The other problem in my organization is the drive to define everything as technology. I get you a computer. Then I’m supposed to get you a power surge protector? OK, I can see a justification for that. What? You want a table for the computer? That’s a bit of a stretch, isn’t it? What? No we don’t buy you a chair to go with that. No, I wouldn’t define that as technology. No, I don’t buy you paper for the printer. Paper is a warehouse item that they’ve stocked for forty years–you can get it from them. No, it’s not considered technology. Really.

Why is my department responsible for almost every initiative in the district, no matter how mundane or unrelated to technology? It’s actually true that someone once thought we were accountable for the copy paper the district supplies for printers. We have nothing to do with consumables.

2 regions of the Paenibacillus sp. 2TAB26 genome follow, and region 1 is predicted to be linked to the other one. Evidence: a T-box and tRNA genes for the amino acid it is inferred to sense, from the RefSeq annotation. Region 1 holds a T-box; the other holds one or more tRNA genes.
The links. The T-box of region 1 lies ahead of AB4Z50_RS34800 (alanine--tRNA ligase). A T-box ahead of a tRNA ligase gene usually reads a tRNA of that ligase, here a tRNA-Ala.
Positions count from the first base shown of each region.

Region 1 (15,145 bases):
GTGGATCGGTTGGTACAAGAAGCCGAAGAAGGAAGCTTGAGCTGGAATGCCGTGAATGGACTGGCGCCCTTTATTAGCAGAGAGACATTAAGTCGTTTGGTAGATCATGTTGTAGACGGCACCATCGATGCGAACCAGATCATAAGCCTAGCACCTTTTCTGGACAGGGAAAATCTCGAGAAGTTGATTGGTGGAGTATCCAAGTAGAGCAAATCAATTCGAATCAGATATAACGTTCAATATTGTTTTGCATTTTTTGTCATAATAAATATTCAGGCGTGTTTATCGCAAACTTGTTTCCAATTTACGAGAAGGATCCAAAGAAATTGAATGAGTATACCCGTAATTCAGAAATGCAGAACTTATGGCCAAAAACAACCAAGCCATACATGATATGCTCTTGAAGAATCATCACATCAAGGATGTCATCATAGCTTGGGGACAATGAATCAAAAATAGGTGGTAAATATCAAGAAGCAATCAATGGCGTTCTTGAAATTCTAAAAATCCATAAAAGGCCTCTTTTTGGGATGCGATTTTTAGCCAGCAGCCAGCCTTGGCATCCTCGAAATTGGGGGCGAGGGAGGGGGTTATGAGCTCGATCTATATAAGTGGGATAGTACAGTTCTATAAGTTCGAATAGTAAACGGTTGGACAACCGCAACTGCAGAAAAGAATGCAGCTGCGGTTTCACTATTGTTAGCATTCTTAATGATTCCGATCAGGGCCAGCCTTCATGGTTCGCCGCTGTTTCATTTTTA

We would probably be held responsible for toilet paper if someone could tie it to technology.

Dave Winer on Scripting News wrote about his realization that weblogs weren’t inherently better than professional publications.

I’m not sure why this was a surprise to him. It isn’t to me. I like weblogs because of their immediacy and intimacy. I feel like I get more of the people behind the print with weblogs. I would never, however, blindly trust a weblog more than a professional publication. Frankly, I wouldn’t trust either of them without filtering the news myself and checking multiple sources.

The act of reading does not relieve us of the act of critically thinking about what we have read.

I see as much bias in a weblog as I see in other publications. I think the best thing about weblogs is that I can more easily identify an author’s particular leanings. Try comparing Talking Points Memo to The Daily Dish, to pick two random examples.

Slashdot has a good newsbit and discussion over the possibility of smart phones replacing PDAs.

I think this is likely. If I can get a phone to replace my PDA, I will go for it in a minute. Why carry two devices when I could just carry one?

The Slashdot conspiracy group has a good time with this one–“I will never put my information on a device that can be spied on by the outside world every time I make a phone call!”